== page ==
As one of the few firms in California who handle long term care disputes, Kantor & Kantor frequently sees long term care claims which were denied on the basis that the facility or caregiver were not “eligible” under the Policy. One of the reasons for frequent denials is that the long term care policies sold in the 1990’s were written before the popularity of”assisted living facilities.” As a result, policyholders try to use their policies to cover the cost of room of board in an assisted living facility, when the policy may only provide benefits for a stay in a “licensed” nursing home.
An article in Money Magazine suggested that long term insurance is a valuable investment. It cites lower statistics for those who may need care in the future: 44% of men and 58% of women may ultimately need long term care of more than 3 months. Other statistics have suggested that up to 70% of the population may require long term care in their lives. Regardless, the article suggests that the insurance may be a worthwhile investment since it is meant to protect against catastrophic events.
If you have long term care insurance, you can take steps to make sure that it works for you. Many insurers who issued policies in the 1990’s no longer underwrite long term care insurance policies. However, if you have a policy which was issued by an insurer who is currently in business, such as Genworth or Bankers, you should contact your agent to ensure that your policy is up to date. Specifically inquire whether your policy will provide coverage for a stay in an assisted living facility. If you are assured that there is such coverage, ask for confirmation in writing.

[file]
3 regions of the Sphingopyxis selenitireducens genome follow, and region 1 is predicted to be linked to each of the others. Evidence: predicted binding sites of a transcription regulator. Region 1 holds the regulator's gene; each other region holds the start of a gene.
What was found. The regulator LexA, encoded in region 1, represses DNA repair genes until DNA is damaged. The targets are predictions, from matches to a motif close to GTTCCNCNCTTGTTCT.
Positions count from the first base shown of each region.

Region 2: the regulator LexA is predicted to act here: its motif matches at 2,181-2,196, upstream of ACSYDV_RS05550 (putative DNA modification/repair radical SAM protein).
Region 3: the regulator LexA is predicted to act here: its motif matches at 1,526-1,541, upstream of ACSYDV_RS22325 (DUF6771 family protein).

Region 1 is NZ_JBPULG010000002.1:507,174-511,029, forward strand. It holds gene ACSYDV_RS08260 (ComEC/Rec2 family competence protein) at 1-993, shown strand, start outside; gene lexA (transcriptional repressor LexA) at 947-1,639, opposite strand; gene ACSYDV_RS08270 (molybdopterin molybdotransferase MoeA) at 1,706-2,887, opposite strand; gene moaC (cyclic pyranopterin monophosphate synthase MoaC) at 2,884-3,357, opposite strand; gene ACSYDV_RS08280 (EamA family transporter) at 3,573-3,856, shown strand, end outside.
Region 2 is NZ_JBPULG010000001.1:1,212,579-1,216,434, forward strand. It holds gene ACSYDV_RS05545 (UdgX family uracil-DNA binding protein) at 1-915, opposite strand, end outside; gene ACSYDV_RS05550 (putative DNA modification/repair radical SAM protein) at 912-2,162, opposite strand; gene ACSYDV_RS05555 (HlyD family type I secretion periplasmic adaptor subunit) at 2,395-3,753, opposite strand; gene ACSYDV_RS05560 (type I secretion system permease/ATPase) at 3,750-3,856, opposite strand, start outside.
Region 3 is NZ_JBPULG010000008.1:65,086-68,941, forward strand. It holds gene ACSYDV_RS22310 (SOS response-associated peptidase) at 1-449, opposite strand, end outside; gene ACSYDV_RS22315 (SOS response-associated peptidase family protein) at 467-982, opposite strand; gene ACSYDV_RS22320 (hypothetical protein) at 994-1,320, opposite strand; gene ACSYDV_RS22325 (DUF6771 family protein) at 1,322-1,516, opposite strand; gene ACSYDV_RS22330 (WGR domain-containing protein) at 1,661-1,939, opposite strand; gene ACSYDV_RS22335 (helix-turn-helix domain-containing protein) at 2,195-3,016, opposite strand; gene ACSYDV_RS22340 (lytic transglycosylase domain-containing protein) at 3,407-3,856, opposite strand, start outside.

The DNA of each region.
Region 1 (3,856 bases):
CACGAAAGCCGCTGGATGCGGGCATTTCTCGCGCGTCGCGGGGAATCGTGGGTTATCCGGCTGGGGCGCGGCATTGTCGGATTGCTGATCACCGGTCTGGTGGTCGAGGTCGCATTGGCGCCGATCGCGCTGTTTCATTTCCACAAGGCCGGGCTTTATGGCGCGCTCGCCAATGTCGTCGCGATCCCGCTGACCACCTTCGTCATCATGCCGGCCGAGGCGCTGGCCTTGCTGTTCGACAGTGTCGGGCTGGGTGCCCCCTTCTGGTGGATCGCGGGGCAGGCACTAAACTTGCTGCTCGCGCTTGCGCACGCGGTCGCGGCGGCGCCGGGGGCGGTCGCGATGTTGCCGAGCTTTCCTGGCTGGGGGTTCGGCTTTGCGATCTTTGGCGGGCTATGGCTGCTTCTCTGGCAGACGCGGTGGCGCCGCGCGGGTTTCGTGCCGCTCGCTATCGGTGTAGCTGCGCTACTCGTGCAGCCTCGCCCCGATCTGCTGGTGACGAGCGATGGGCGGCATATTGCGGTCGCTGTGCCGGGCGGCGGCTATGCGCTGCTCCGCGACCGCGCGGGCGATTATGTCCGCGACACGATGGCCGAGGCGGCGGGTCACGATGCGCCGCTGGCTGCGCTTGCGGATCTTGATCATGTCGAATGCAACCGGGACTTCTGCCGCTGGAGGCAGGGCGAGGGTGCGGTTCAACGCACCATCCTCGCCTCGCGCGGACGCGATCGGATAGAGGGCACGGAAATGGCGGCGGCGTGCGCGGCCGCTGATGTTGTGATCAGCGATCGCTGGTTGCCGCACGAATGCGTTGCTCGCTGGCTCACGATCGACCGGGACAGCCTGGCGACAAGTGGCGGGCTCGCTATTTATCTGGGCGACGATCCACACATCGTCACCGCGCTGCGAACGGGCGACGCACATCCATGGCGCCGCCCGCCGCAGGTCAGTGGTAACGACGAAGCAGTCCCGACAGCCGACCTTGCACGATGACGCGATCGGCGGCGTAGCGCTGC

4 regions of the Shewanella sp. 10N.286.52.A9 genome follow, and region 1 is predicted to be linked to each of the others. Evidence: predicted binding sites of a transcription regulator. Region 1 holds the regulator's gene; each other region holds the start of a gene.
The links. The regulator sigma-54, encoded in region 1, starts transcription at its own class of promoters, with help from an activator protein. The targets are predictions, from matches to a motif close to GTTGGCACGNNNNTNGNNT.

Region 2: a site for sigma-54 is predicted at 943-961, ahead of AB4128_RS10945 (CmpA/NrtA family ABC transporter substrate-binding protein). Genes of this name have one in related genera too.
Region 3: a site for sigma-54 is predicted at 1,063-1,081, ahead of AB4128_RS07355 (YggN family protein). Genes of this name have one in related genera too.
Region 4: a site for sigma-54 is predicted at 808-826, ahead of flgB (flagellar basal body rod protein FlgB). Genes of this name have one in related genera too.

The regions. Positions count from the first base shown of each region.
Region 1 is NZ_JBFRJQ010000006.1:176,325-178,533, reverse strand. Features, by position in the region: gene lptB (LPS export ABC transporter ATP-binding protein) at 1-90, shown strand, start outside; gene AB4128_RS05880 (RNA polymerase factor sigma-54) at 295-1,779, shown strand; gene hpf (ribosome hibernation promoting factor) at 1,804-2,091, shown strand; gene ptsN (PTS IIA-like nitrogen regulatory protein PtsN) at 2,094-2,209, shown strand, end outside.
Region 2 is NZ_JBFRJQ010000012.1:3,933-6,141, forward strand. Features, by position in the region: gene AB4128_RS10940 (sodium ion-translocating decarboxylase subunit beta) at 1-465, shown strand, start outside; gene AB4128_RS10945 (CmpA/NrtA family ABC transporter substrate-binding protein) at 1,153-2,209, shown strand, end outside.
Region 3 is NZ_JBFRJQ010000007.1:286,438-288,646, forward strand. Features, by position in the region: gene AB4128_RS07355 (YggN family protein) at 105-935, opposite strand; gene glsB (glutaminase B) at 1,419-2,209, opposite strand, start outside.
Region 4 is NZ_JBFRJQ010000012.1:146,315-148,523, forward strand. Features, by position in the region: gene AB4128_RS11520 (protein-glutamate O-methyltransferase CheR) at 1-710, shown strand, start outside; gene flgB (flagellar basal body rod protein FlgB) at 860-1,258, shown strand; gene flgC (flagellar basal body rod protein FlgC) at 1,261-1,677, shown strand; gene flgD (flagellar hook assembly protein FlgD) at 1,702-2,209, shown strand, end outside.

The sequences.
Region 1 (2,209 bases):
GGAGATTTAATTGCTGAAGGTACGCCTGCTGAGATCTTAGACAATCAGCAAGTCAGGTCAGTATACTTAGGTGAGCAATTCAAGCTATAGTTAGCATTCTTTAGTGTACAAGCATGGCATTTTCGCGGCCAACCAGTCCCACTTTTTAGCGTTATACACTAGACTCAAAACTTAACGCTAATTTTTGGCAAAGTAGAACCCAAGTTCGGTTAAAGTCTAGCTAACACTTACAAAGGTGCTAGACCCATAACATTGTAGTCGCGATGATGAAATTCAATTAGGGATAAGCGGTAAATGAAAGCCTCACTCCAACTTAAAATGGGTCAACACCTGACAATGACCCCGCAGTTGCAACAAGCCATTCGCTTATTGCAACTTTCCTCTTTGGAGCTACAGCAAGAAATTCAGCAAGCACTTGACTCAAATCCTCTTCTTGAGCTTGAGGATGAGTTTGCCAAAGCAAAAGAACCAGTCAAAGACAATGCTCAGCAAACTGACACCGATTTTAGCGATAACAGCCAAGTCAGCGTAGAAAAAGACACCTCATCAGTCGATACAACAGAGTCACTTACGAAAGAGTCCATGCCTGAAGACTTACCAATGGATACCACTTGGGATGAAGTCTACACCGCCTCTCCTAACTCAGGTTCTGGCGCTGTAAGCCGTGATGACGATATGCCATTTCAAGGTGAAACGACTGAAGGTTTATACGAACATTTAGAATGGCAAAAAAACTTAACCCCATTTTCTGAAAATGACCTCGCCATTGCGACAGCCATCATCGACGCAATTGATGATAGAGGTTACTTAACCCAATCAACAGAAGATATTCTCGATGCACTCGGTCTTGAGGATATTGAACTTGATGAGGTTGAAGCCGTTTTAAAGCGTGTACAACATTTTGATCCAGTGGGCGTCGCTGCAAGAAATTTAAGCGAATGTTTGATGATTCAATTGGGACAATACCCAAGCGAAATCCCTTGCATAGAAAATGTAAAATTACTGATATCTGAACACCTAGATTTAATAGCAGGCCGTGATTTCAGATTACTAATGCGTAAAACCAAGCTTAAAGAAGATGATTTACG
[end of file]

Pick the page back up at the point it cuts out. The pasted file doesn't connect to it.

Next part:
If you are under the age of 80 and healthy, you might also consider replacing your old policy with a newer product. Again, if your insurer is currently in the business of issuing long term care policies, it may offer you a financial incentive to stay with the Company, by offering you expanded coverage.
The most important thing you can do is to check your policy, or that owned by your parents, before you make any decisions regarding long term care. Generally, long term care insurers will not guarantee that a facility is eligible before a claim is made. Therefore you have little guidance, other than the policy language itself, as to whether a facility meets the criteria under the Policy. You can ascertain whether the Policy requires that a facility have a particular license, number of beds or a certain level of nursing care by the policy language. When you are investigating facilities, you should ask for documentation that the facility has the necessary license to qualify under the Policy.
The same is true with respect to home care. Often, long term care policies will require that care be provided by a “licensed” home health care agency. We have seen instances where our clients have inquired whether an agency is “licensed.” The agency will advise the client that it is “licensed,” but it only has a business license and is not licensed as a home health care agency by the proper state authority. This may lead to a claim denial.
The facility or the caregiver should be fully investigated before crucial decisions are made to move a loved one. Transitioning to a new home or entrusting one’s care to a caregiver is often a disturbing event; especially for those who are cognitively impaired. Ensuring that the insurance will pay for what it was intended before these decisions are made will help smooth the transition.